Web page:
“Amigos, guajiros y borrachos” (Friends, farmers & drunkards) 2010
Oil & acrylic on canvas, 47” x 39"
The Obama administration is easing restrictions on visas issued to Cuban artists who refuse to defect or renounce their loyalty to the Cuban Revolution. The World’s Lorne Matalon profiles two artists who’ve come to the US from Cuba because of this opening.
Under a longstanding treaty, the Colorado River irrigates 3 million acres of farmland and supplies water to 30 million people in the United States and Mexico. Between population growth and a decade long drought, the Colorado is under such stress that Western states – desperate to maintain water supplies – want to purify agricultural runoff currently diverted into Mexico. But as The World’s Lorne Matalon reports, Mexico covets that water, because it has given birth to a productive wetland.
Columns of moist air hover above still water in the Cienega de Santa Clara, mirroring the desert sky. The wetland is an oasis in dry northern Mexico, a haven for birds and fish, some endangered.
“The Cienega is the most important wetland in the Colorado River delta.”
Flying over the village of San Lazaro, Sonora, Mexico
Just south of the US border, the Santa Cruz River is a dust bowl, a scarred ditch tapped dry by the booming twin cities of Nogales, Mexico and Nogales, Arizona. Not long ago, people waded in and held baptisms in the river. Today it looks like fire has destroyed the riverbed and the trees beside it. But it’s a very different story a couple of hours farther into Mexico. Lorne Matalon has the story.
San Lazaro, Mexico – population 600 – it’s on the floor of a remote valley crisscrossed by warrens of paths carved into the boundless Sonoran desert. It’s where the Santa Cruz starts wending its way north toward the U-S. And it’s where 20-year-old Arturo Alvarez leads a group of young people working on a restoration team. ‘We’re watching bird migration patterns,’ Alvarez says. The group is known as Los Halcones– the Hawks-and it’s also monitoring the river’s temperature, and the health of the vegetation lining its banks.
Less than a decade ago, little took root here. The protective underbrush and cottonwood and mesquite saplings had been trampled by cattle and horses. But Los Halcones have fenced off two miles of the river and saplings are now abundant.
People get around by horse-drawn wagon at the Mennonite village of El Sabinal, Chihuahua, Mexico.
The northern Mexican state of Chihuahua is one of Mexico’s most violent. Rising drug-related crime has taken a heavy toll on the state – just south of the border from New Mexico and Texas. But amidst the violence, a pacifist community thrives. Mennonites have been living in Chihuahua for decades. They’re considered a part of the state’s tapestry now – famous around Mexico for their cheese and other farm products. The World’s Lorne Matalon traveled there to meet some of Chihuahua’s Mennonites.
Matalon: The village of El Sabinal in the remote Chihuahuan desert of northern Mexico looks like something out of another era. The houses are simple one-floor structures, vintage hand-made farm tools are still in use – and most people here get around in horse-drawn carriages.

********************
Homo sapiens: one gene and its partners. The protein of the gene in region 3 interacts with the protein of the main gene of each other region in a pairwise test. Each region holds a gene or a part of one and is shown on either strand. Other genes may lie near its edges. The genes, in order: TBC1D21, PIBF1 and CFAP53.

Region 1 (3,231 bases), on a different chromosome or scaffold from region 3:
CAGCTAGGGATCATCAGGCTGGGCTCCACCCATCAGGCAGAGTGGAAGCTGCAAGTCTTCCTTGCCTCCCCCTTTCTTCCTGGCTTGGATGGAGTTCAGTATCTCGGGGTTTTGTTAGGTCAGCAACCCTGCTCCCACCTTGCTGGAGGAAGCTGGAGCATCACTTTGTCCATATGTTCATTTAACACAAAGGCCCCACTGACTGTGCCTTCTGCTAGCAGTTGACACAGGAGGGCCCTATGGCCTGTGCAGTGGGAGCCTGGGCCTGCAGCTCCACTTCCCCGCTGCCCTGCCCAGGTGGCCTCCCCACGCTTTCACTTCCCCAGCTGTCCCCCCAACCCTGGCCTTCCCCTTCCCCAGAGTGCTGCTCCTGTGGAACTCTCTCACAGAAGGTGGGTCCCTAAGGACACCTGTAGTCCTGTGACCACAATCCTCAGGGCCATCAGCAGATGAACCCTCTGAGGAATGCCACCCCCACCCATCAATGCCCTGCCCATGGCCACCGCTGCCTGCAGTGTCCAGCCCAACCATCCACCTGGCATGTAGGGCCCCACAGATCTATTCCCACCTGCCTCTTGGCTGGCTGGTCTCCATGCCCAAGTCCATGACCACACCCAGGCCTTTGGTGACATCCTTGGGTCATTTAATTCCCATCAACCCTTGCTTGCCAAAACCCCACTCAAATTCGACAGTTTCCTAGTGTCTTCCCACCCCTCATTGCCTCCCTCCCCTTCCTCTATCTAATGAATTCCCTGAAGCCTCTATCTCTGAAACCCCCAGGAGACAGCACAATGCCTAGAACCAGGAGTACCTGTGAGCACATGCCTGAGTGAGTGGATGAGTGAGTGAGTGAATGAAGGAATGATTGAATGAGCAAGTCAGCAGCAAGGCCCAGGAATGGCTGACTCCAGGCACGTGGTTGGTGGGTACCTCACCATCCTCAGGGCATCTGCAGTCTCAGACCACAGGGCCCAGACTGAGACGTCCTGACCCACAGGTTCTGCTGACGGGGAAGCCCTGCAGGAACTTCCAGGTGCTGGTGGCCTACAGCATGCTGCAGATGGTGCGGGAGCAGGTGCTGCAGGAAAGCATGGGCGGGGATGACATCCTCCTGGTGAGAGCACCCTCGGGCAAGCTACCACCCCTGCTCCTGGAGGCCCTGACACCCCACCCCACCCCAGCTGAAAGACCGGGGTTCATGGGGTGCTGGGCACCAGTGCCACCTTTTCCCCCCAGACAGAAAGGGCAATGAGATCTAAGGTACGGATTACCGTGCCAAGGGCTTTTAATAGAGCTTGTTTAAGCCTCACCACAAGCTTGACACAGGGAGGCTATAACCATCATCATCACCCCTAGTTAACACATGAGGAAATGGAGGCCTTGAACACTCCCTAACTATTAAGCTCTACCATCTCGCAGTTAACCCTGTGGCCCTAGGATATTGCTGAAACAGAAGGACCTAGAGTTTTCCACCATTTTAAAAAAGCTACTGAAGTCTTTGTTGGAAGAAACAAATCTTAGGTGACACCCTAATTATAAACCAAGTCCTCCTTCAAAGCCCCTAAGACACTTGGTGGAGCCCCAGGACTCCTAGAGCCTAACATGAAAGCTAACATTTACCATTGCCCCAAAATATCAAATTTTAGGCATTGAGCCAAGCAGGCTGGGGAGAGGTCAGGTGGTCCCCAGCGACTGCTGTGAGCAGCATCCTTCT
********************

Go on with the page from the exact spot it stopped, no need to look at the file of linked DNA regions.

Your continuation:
Matalon: El Sabinal is an orthodox Mennonite community – meaning its 600 people generally avoid modern contraptions like cars, electricity, modern music, and telephones. They also speak a German dialect to communicate with each other. But when it comes to speaking with outsiders — Spanish is the language of choice.
Mexico’s violent drug cartels didn’t simply pack up and go home when the H1N1flu arrived. In fact, they’re just as active as before. The World’s Lorne Matalon reports that the government has once again stepped up its attempts to beat back the cartels.
Mexico is experiencing a horrifying wave of violence. So it’s not surprising that the religious cult, Santa Muerte – or the Saint of Death – has gained a following. Narration and all photos by Lorne Matalon.
Juarez Mayor Jose Reyes Ferriz; “I’m not thinking about the threats. I think about what needs to be done in my city and I do it.”
Juarez, Mexico, a stone’s throw from El Paso, Texas represents an important business center for the United States, supplying dozens of U.S. companies with auto parts, electronics and other manufactured goods. But the city is under siege, a fact acknowledged by the Obama Administration, which is crafting contingency plans to send the National Guard to the border if conditions deteriorate further.
Homeland Security’s Operations Director told Congress last week that National Guard troops will be sent to the border only as a “last resort” to combat threats from Mexico’s drug cartels. The cartels have publicly targeted politicians and police from the federal to the local level.
Take Juárez Mayor Jose Reyes Ferriz. He now travels in an armed convoy whenever he leaves City Hall.
Mexicans are watching the U.S. presidential race, with polls showing a split along socio-economic lines that mirrors that of Mexican society itself. But the vast majority of Mexicans surveyed recently say they support the Democratic Party, with many saying initially preferred Hillary Clinton as the nominee. But the same polls say Barack Obama now enjoys tremendous support in Mexico. The World’s Lorne Matalon reports from Mexico City.
Last year the United States deported a record number of undocumented Mexicans, but authorities along the U.S. -Mexico border say Mexicans seeking jobs continue to cross into the United States every day. As well, people from other countries including Russia, Bangladesh and South Africa have also been caught trying to get into the U.S. From south Texas, The World’s Lorne Matalon reports.
The border area between the United States and Mexico has become so violent that the State Department issued a travel alert last month. The warning says, “A war between criminal organizations for control of the lucrative narcotics trade continues along the border. Foreign visitors, including Americans, have been among the victims.” It’s one thing for visitors to avoid the border cities or at least to be alert to their surroundings. It’s another thing for the folks who live there. The World’s Lorne Matalon has our story.